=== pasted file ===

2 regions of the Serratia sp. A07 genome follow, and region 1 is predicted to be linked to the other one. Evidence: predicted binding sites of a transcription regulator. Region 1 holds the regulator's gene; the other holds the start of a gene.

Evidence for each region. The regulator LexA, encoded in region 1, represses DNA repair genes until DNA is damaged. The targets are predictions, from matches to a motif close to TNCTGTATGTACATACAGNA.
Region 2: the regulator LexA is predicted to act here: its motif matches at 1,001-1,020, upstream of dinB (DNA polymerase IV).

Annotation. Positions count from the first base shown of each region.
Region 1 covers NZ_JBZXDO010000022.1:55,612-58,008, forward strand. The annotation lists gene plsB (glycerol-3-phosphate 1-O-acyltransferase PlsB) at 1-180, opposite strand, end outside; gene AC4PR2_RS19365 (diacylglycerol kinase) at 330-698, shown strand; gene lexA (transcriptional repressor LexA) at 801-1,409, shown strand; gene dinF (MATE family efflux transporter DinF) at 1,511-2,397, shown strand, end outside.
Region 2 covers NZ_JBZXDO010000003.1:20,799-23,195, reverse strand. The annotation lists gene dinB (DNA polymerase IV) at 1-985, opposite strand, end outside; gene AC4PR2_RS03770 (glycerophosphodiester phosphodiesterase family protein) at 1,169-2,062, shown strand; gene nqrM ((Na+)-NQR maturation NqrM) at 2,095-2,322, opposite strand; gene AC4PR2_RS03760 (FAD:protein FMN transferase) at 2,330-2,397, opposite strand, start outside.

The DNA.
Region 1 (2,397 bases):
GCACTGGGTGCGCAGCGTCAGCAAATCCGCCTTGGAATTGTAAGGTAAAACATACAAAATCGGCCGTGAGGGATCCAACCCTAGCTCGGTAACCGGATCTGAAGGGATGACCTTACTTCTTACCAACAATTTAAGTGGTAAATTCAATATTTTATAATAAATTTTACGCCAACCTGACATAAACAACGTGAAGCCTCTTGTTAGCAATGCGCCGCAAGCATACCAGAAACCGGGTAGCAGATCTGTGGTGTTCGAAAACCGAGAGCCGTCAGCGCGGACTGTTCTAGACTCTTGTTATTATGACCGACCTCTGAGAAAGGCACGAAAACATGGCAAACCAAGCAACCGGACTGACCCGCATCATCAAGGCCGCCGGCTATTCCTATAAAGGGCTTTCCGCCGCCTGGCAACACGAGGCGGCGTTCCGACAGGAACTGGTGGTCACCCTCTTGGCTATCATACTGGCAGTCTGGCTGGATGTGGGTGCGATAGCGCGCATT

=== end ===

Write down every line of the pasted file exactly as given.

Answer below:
2 regions of the Serratia sp. A07 genome follow, and region 1 is predicted to be linked to the other one. Evidence: predicted binding sites of a transcription regulator. Region 1 holds the regulator's gene; the other holds the start of a gene.

Evidence for each region. The regulator LexA, encoded in region 1, represses DNA repair genes until DNA is damaged. The targets are predictions, from matches to a motif close to TNCTGTATGTACATACAGNA.
Region 2: the regulator LexA is predicted to act here: its motif matches at 1,001-1,020, upstream of dinB (DNA polymerase IV).

Annotation. Positions count from the first base shown of each region.
Region 1 covers NZ_JBZXDO010000022.1:55,612-58,008, forward strand. The annotation lists gene plsB (glycerol-3-phosphate 1-O-acyltransferase PlsB) at 1-180, opposite strand, end outside; gene AC4PR2_RS19365 (diacylglycerol kinase) at 330-698, shown strand; gene lexA (transcriptional repressor LexA) at 801-1,409, shown strand; gene dinF (MATE family efflux transporter DinF) at 1,511-2,397, shown strand, end outside.
Region 2 covers NZ_JBZXDO010000003.1:20,799-23,195, reverse strand. The annotation lists gene dinB (DNA polymerase IV) at 1-985, opposite strand, end outside; gene AC4PR2_RS03770 (glycerophosphodiester phosphodiesterase family protein) at 1,169-2,062, shown strand; gene nqrM ((Na+)-NQR maturation NqrM) at 2,095-2,322, opposite strand; gene AC4PR2_RS03760 (FAD:protein FMN transferase) at 2,330-2,397, opposite strand, start outside.

The DNA.
Region 1 (2,397 bases):
GCACTGGGTGCGCAGCGTCAGCAAATCCGCCTTGGAATTGTAAGGTAAAACATACAAAATCGGCCGTGAGGGATCCAACCCTAGCTCGGTAACCGGATCTGAAGGGATGACCTTACTTCTTACCAACAATTTAAGTGGTAAATTCAATATTTTATAATAAATTTTACGCCAACCTGACATAAACAACGTGAAGCCTCTTGTTAGCAATGCGCCGCAAGCATACCAGAAACCGGGTAGCAGATCTGTGGTGTTCGAAAACCGAGAGCCGTCAGCGCGGACTGTTCTAGACTCTTGTTATTATGACCGACCTCTGAGAAAGGCACGAAAACATGGCAAACCAAGCAACCGGACTGACCCGCATCATCAAGGCCGCCGGCTATTCCTATAAAGGGCTTTCCGCCGCCTGGCAACACGAGGCGGCGTTCCGACAGGAACTGGTGGTCACCCTCTTGGCTATCATACTGGCAGTCTGGCTGGATGTGGGTGCGATAGCGCGCATT